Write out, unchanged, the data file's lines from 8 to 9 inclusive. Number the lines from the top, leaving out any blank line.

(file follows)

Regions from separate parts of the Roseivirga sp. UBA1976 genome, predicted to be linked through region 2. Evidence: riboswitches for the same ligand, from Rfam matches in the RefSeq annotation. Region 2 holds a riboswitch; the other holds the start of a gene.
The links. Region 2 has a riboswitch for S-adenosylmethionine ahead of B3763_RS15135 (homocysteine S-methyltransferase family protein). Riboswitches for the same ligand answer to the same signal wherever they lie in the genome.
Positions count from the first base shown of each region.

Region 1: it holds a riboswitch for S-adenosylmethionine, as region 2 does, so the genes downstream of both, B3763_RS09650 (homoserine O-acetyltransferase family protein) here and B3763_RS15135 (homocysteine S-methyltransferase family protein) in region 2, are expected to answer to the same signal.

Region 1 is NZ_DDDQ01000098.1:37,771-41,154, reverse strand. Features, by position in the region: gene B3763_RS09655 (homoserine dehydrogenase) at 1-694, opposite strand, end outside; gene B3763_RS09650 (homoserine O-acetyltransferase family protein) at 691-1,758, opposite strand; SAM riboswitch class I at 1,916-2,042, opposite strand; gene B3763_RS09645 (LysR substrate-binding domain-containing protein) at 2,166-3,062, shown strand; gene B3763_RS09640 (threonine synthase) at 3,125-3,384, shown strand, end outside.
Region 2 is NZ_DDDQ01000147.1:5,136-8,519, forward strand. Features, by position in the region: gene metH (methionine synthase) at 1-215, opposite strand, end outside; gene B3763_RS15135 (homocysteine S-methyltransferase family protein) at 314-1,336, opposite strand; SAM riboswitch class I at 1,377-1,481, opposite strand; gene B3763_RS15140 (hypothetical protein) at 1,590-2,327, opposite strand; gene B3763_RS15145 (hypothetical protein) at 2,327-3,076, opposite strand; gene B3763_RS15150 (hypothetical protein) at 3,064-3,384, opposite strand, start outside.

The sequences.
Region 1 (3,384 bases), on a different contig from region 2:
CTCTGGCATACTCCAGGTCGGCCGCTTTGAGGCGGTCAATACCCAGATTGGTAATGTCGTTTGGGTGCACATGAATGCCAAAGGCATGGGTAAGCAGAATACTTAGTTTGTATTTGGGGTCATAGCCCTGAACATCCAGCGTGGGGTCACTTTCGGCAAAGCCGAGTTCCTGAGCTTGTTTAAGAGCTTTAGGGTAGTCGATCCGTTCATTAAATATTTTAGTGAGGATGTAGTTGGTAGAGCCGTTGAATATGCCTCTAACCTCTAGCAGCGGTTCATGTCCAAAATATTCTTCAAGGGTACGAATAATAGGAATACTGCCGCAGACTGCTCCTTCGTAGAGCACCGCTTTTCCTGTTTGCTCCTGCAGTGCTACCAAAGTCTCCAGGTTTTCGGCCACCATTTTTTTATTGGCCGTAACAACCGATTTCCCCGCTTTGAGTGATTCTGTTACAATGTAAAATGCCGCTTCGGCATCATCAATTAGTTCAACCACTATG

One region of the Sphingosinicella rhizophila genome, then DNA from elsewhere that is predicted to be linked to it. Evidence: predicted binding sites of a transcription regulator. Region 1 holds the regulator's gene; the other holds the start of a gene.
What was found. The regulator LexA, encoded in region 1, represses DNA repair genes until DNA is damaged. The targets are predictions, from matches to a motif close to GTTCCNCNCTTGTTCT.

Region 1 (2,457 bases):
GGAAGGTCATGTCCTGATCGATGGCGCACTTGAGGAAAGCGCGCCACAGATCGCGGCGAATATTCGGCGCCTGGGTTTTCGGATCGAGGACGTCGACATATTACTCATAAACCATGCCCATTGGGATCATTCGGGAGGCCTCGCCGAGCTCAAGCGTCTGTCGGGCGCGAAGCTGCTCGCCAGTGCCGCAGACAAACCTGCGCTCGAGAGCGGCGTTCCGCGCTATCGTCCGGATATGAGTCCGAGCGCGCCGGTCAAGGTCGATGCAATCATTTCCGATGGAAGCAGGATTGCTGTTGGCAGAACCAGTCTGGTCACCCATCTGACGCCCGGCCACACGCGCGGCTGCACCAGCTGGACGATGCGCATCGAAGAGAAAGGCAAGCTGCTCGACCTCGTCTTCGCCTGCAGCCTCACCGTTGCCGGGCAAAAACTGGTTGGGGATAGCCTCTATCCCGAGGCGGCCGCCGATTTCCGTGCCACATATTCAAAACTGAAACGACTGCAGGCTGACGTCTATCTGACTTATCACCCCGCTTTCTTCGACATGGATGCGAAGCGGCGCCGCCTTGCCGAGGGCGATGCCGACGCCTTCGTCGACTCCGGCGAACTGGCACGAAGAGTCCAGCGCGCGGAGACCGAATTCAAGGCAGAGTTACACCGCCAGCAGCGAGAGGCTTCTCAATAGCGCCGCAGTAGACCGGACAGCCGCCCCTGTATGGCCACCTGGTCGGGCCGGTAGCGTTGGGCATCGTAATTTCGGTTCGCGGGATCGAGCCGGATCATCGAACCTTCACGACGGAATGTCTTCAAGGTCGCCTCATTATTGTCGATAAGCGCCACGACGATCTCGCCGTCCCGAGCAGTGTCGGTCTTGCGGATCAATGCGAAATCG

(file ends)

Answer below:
Region 1 (3,384 bases), on a different contig from region 2:
CTCTGGCATACTCCAGGTCGGCCGCTTTGAGGCGGTCAATACCCAGATTGGTAATGTCGTTTGGGTGCACATGAATGCCAAAGGCATGGGTAAGCAGAATACTTAGTTTGTATTTGGGGTCATAGCCCTGAACATCCAGCGTGGGGTCACTTTCGGCAAAGCCGAGTTCCTGAGCTTGTTTAAGAGCTTTAGGGTAGTCGATCCGTTCATTAAATATTTTAGTGAGGATGTAGTTGGTAGAGCCGTTGAATATGCCTCTAACCTCTAGCAGCGGTTCATGTCCAAAATATTCTTCAAGGGTACGAATAATAGGAATACTGCCGCAGACTGCTCCTTCGTAGAGCACCGCTTTTCCTGTTTGCTCCTGCAGTGCTACCAAAGTCTCCAGGTTTTCGGCCACCATTTTTTTATTGGCCGTAACAACCGATTTCCCCGCTTTGAGTGATTCTGTTACAATGTAAAATGCCGCTTCGGCATCATCAATTAGTTCAACCACTATG